You are currently browsing the category archive for the ‘Le Papillon’ category.
I first used this title a bit over two years ago in relation to two museum vessels whose status is currently challenged. Click here for a new blog dedicated to saving the fleet languishing at South Street Seaport; May Day’s not been transmitted there yet.
High and dry,
Urger gets floated this year with a new captain. Type Urger in the search window to see the dozen or so stories I’ve done on her, of which my favorite is probably this.
All fotos were taken last weekend . . . Fotos of Le Papillon by Capt. Justin Zizes, Jr. and Urger by Will Van Dorp . . up in Lyons, NY.
Unrelated: Another fantastic video of Rotterdam harbor by Fred Vloo.
i.e., which details are minor, periphery, fringe . . . all depend on perspective, which
Happy end of April. I’m off in search of a may pole or something. Back soon.
When I got to the wreck Easter morning, as you know, I spotted a seal. In the fog and from a distance, I first imagined it another creature–one more typically associated with Easter but for some reason with a flattened tail and sleeping on the beach. I gave it wide berth, but when it turned
and looked up, I noticed it was either a deformed bunny sans ears OR NOT an Easter bunny but rather a seal that seemed to has a sense of boat survey work, the clue being that it was reading Colvin’s Steel Boat Building, Vol. 1.
Having with me a silkie speaker of Halichoerus grypus aka hooked-nosed sea pig, I thought I’d ask a few questions via translation. After dispensing with initial interview protocols, I learned that ᐅᒡᖪᒃ , as this young male gray calls himself, witnessed Le Papillon arrive on the beach and was calculating odds of it rolling off the beach in like but reverse manner. ᐅᒡᖪᒃ demonstrated as he spoke, and
after astounding me with jargon like panting, racking, hogging, sagging, and hogging some more, he grew quiet, pensively stroking his juvenile whiskers. “Sooner . . . would have been better than now, but, in my not-so-humble seal opinion, it needs a strong vessel . . . of several hundred orca-power at least (must be how seals calculate terrific torque) to wrestle the pinky free of this entombing sand and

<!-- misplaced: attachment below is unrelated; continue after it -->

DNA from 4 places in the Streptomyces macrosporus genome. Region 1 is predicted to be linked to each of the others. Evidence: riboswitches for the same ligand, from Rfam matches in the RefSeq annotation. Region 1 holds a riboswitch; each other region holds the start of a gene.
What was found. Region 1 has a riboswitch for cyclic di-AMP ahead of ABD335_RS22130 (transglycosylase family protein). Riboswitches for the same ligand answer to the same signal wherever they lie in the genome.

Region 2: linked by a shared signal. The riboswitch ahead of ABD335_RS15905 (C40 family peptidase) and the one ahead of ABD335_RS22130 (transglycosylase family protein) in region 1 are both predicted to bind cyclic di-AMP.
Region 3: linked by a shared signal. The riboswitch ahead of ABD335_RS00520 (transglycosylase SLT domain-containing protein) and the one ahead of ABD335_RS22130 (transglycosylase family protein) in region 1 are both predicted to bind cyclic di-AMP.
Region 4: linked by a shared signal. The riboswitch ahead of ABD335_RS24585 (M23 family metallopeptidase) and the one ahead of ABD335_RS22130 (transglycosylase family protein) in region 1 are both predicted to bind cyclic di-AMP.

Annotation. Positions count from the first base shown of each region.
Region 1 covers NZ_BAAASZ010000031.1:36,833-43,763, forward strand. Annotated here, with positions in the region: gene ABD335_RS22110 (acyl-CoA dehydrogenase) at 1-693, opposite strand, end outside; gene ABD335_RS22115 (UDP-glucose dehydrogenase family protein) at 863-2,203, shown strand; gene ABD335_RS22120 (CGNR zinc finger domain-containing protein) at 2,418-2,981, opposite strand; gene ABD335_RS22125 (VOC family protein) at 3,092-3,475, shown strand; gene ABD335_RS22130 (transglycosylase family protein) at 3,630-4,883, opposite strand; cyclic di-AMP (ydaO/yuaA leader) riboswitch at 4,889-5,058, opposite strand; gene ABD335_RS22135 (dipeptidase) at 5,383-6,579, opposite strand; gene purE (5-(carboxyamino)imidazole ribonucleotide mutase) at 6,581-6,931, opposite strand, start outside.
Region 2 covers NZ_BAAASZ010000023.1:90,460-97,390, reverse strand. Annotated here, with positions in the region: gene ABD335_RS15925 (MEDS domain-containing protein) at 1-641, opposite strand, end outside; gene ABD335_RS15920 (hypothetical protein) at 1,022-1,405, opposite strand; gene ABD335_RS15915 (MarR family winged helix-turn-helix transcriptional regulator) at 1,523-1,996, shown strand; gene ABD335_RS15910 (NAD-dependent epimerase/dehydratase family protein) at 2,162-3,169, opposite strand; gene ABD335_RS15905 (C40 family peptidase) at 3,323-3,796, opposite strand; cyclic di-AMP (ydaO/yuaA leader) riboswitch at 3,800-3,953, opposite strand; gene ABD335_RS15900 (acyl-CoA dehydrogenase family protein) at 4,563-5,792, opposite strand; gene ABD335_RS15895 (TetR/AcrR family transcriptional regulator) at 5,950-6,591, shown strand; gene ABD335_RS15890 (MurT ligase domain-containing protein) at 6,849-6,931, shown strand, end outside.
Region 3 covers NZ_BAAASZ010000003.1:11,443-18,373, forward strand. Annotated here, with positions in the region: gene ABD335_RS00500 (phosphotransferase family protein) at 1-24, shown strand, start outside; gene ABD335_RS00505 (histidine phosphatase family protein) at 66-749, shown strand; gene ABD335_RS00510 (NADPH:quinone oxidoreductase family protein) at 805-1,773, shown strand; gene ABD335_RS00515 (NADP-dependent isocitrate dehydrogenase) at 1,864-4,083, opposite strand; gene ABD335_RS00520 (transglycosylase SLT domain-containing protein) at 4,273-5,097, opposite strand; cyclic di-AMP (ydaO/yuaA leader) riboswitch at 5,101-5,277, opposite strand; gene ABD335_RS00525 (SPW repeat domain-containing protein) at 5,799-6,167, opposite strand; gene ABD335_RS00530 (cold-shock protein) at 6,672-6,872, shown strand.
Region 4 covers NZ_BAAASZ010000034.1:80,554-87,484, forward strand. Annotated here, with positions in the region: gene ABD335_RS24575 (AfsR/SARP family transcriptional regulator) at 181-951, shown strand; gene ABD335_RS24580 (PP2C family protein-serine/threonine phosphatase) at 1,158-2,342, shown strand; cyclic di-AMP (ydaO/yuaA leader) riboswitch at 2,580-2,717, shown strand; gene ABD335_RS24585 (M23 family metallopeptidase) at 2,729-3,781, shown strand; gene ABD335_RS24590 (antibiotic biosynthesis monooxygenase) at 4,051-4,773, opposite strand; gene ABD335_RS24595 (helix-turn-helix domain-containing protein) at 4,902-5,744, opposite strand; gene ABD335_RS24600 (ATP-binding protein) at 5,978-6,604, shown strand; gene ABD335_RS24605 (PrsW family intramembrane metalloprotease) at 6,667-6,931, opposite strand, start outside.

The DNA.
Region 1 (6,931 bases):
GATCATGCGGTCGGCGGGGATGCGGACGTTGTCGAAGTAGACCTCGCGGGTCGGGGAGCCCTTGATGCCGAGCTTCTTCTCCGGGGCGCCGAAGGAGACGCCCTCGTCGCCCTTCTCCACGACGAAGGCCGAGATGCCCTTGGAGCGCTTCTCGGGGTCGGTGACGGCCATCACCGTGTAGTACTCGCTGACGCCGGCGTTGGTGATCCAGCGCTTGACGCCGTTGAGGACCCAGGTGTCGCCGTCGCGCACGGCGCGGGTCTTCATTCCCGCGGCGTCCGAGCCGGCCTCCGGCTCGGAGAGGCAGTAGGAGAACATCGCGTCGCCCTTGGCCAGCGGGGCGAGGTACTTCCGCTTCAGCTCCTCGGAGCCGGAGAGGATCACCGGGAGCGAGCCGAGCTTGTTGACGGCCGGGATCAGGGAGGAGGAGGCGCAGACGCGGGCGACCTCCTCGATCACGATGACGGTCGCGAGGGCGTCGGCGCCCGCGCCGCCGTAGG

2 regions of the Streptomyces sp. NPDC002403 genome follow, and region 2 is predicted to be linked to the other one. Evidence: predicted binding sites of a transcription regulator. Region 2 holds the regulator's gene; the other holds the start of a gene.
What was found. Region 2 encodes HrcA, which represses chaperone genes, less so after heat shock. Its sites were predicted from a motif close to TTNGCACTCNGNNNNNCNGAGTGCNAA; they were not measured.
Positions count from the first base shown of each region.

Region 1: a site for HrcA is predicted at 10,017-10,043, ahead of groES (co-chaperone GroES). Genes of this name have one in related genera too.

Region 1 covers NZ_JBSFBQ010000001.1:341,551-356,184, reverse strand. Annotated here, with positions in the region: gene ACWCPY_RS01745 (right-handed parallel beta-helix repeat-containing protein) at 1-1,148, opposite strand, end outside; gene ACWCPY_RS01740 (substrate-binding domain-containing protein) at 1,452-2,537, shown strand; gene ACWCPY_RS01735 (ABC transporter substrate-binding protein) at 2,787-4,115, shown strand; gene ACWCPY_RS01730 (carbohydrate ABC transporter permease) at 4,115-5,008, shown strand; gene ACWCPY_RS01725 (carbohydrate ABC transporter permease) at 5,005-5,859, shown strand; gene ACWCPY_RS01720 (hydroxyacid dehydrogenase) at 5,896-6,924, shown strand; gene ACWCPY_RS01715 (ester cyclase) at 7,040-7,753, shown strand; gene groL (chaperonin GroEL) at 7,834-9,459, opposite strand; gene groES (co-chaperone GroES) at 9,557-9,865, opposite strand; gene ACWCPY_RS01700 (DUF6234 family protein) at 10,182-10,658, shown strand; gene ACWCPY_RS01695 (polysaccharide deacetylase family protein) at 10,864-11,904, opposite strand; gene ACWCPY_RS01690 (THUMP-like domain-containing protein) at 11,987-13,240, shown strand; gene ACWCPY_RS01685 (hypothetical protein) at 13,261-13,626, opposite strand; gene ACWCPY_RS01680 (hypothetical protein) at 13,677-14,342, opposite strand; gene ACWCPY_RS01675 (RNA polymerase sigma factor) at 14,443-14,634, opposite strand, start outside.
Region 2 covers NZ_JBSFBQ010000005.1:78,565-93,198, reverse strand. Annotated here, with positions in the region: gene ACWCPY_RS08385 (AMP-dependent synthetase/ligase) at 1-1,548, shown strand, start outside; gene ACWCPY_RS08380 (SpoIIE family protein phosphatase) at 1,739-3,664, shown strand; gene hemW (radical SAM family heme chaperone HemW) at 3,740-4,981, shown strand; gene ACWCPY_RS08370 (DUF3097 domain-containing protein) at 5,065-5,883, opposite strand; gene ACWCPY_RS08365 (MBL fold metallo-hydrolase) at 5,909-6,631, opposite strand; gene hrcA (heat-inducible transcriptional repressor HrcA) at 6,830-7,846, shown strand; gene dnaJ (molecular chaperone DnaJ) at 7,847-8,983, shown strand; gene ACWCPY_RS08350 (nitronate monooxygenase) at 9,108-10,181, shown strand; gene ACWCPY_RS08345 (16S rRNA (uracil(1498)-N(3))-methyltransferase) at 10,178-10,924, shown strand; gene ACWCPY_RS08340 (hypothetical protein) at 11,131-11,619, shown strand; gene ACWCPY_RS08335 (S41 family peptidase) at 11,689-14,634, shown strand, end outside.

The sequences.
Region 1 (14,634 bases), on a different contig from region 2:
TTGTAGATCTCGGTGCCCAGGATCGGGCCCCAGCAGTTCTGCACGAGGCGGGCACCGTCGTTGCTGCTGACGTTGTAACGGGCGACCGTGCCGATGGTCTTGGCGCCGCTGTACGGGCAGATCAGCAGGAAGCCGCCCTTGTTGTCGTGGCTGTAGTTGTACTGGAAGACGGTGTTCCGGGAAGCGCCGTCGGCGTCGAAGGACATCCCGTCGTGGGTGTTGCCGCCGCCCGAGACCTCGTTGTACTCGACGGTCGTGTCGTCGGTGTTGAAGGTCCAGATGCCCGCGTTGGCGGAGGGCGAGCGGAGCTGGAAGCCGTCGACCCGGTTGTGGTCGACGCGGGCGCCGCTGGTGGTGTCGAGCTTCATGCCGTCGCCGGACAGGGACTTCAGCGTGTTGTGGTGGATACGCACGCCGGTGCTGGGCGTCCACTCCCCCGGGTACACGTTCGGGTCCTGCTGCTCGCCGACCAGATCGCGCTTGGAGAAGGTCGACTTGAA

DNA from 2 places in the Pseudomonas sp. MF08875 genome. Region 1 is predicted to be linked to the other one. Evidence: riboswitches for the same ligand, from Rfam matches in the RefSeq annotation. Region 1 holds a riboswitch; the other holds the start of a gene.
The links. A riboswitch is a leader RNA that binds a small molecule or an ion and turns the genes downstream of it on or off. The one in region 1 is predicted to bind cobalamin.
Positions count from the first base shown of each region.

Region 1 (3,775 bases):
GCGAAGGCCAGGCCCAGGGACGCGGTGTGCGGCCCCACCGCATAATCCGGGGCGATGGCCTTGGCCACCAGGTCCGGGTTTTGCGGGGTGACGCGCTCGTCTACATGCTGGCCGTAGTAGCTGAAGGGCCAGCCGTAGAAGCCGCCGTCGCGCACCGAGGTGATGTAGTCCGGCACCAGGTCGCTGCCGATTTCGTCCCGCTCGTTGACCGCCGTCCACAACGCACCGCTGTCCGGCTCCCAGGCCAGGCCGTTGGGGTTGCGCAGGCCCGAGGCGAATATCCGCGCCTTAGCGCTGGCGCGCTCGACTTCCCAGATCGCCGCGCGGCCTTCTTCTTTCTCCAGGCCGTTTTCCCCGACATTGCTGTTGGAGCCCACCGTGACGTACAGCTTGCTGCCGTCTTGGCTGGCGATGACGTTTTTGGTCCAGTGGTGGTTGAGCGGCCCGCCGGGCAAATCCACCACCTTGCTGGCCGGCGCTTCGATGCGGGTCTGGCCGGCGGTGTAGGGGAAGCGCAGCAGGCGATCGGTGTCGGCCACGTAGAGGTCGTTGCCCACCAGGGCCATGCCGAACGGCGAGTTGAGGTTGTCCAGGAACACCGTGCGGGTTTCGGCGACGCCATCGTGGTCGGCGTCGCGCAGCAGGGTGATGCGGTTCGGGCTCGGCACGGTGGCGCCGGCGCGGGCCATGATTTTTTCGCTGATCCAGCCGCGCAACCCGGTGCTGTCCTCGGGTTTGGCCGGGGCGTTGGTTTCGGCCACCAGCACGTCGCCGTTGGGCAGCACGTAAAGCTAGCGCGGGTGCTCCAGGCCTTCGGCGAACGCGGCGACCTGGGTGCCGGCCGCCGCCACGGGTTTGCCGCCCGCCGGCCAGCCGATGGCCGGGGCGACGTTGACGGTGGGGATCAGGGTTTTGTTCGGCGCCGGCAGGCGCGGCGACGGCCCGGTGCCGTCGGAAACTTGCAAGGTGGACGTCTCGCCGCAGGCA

I turned back once while leaving; ᐅᒡᖪᒃ must have felt bad. My translator told me she heard him mutter something about “I can’t believe I said that. I need to learn a bit of tact with these terrestrials.” Then, he said something about heading for South Street Seaport next . . . . hmmmmm!
Day 24, midmorning . . . fog reduced visibility to half mile or less along the beach and tower, and given my dose of Christian upbringing, I hoped I would tell a resurrection story, but alas, as I got close,
More seriously, the seal is believed to be a juvenile male gray seal, about four months old, healthy though tired, which would–if left unmolested–return to its watery realm.
Yes, I took these fotos with a zoom and avoided interfering with a marine mammal.
All fotos by Will Van Dorp on Easter, 2011. Click here to see how saltaire38 ties this seal to a Fire Island tradition.
It’s 1430 hours, April 17. Day 17 of Papillon‘s misery. Click here on Saltaire38’s blog for fotos a few hours earlier . . . at high tide, showing Le Papillon awash. Here was Day 10. After yesterday’s blow with gusts over 25 mph, I was curious. So was that mallard, not to inject a canard into this story already rife with them. The most striking change is that
All fotos by Will Van Dorp.
I’m reminded of this wreck from Tierra del Fuego and southbound650.
Unrelated: since this is the actual tax day, enjoy (or suffer) biankablog’s “accountancy shanty.”
Guess what this is? And check out this link to a related site from Baltimore, from the same marina Le Papillon departed on its fateful trajectory. Maggie of sailingmevoy blog and vessels Me Voy and Tara sent the next two fotos along, courtesy of Art and Linda Benson, who were there
from the beginning. Foto below shows THE launch. The top foto shows an instant in the construction of Le Papillon. I’d love to learn more about the day, the event. Note the absence of a prop. This foto especially makes clear the relationship between Le Papillon and Rosemary Ruth, still for sale; follow the links here for lots of Rosemary Ruth fotos.
Following a northward trajectory similar to Le Papillon was this vessel. The figurehead appeared on this blog over four years ago.
fog Monday. The construction of Stadt Amsterdam served as on-the-job training for young and unemployed Amsterdammers between December of 1997 and 1998, and
I wonder what jobs these Damen Oranjewerf workers moved into after Stadt was launched. And I wonder who carved the catheads. At some point tomorrow, Stadt Amesterdam sails for Boston and an endless number of points beyond. Keep an eye open and a camera charged?
Thanks to Maggie, the Bensons, and Dan for these fotos.
Unrelated thoughts about this foto from gCaptain . . . (click on the “capture” to read the story.) My thoughts . . . I have no sympathy whatsoever for the pirates; however, that dhow
If you’re not familiar with gCaptain, it’s a fantastic site for all things maritime.
I’d hoped to see movement today, but no news. Just
It’s a tough ship, but it reminds me of Gallopin’ Gertie.
Fotos by Will Van Dorp.
Fotos from a few days ago, here.